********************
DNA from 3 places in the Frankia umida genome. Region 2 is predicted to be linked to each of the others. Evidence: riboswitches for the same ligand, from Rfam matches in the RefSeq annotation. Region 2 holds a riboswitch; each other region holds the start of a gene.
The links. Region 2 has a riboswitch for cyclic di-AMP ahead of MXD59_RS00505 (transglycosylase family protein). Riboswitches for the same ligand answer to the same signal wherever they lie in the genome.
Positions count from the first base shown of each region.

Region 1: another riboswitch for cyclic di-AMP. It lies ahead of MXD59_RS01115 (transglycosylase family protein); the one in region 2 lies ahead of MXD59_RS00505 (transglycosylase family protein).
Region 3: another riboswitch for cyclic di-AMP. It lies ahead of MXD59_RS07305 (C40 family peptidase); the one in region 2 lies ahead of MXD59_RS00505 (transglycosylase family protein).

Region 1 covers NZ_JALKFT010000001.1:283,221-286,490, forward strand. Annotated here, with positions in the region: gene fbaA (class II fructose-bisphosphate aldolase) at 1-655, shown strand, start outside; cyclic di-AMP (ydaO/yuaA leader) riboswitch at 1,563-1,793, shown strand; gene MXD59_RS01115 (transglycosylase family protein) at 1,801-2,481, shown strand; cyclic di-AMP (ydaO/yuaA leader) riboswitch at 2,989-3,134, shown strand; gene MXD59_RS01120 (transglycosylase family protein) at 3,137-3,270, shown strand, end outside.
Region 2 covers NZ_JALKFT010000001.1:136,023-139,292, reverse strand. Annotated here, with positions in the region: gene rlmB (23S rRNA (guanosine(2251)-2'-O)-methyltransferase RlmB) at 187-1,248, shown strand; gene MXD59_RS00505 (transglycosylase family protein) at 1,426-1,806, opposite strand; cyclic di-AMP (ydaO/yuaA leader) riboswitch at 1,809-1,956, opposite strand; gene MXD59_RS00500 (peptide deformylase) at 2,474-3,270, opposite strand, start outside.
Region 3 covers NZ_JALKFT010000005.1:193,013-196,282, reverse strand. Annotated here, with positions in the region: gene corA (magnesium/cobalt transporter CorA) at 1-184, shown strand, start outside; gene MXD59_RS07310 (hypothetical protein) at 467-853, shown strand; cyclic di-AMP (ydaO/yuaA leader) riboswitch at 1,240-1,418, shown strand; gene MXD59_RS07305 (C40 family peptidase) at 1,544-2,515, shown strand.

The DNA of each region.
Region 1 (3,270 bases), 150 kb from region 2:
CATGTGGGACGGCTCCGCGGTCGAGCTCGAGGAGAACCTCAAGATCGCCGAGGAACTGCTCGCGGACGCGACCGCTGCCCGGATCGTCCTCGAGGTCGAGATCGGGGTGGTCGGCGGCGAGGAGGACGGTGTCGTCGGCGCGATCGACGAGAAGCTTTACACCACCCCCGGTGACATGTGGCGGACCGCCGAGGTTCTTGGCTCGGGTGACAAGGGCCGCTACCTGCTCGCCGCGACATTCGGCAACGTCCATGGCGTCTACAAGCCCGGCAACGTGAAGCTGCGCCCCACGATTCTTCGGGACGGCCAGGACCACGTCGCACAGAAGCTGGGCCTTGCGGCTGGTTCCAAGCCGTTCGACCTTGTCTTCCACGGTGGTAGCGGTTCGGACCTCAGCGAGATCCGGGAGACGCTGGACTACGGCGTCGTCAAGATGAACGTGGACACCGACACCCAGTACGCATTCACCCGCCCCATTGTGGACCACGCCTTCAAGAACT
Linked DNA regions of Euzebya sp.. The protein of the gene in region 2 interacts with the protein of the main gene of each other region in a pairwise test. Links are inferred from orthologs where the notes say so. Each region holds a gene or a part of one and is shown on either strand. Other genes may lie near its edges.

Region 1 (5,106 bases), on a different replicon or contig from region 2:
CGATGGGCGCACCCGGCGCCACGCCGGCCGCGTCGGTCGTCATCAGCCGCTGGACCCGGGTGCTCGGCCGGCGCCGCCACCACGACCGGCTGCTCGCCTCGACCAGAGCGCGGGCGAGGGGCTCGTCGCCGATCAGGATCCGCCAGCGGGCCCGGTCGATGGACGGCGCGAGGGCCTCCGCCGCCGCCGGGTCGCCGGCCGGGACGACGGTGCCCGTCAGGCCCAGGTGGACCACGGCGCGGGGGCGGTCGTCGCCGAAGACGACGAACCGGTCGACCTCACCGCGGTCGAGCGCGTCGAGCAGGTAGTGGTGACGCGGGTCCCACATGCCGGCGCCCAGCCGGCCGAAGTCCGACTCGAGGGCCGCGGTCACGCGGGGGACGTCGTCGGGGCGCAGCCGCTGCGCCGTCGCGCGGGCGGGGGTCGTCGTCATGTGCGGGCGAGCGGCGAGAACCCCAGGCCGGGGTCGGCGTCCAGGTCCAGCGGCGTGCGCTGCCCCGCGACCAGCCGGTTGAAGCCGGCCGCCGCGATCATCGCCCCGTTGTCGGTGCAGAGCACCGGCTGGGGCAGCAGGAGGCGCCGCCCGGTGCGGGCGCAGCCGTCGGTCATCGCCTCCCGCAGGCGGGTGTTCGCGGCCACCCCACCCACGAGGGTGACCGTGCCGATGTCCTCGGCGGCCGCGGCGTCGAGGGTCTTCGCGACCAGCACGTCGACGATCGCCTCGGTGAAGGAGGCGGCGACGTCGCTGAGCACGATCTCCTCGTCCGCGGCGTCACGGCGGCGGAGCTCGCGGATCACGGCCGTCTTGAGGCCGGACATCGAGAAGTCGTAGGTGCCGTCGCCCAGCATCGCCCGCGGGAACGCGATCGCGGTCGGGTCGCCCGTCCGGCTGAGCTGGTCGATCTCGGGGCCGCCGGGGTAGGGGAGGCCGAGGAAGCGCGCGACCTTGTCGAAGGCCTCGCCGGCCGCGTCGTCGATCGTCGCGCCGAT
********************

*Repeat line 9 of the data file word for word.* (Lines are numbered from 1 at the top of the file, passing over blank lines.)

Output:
The DNA of each region.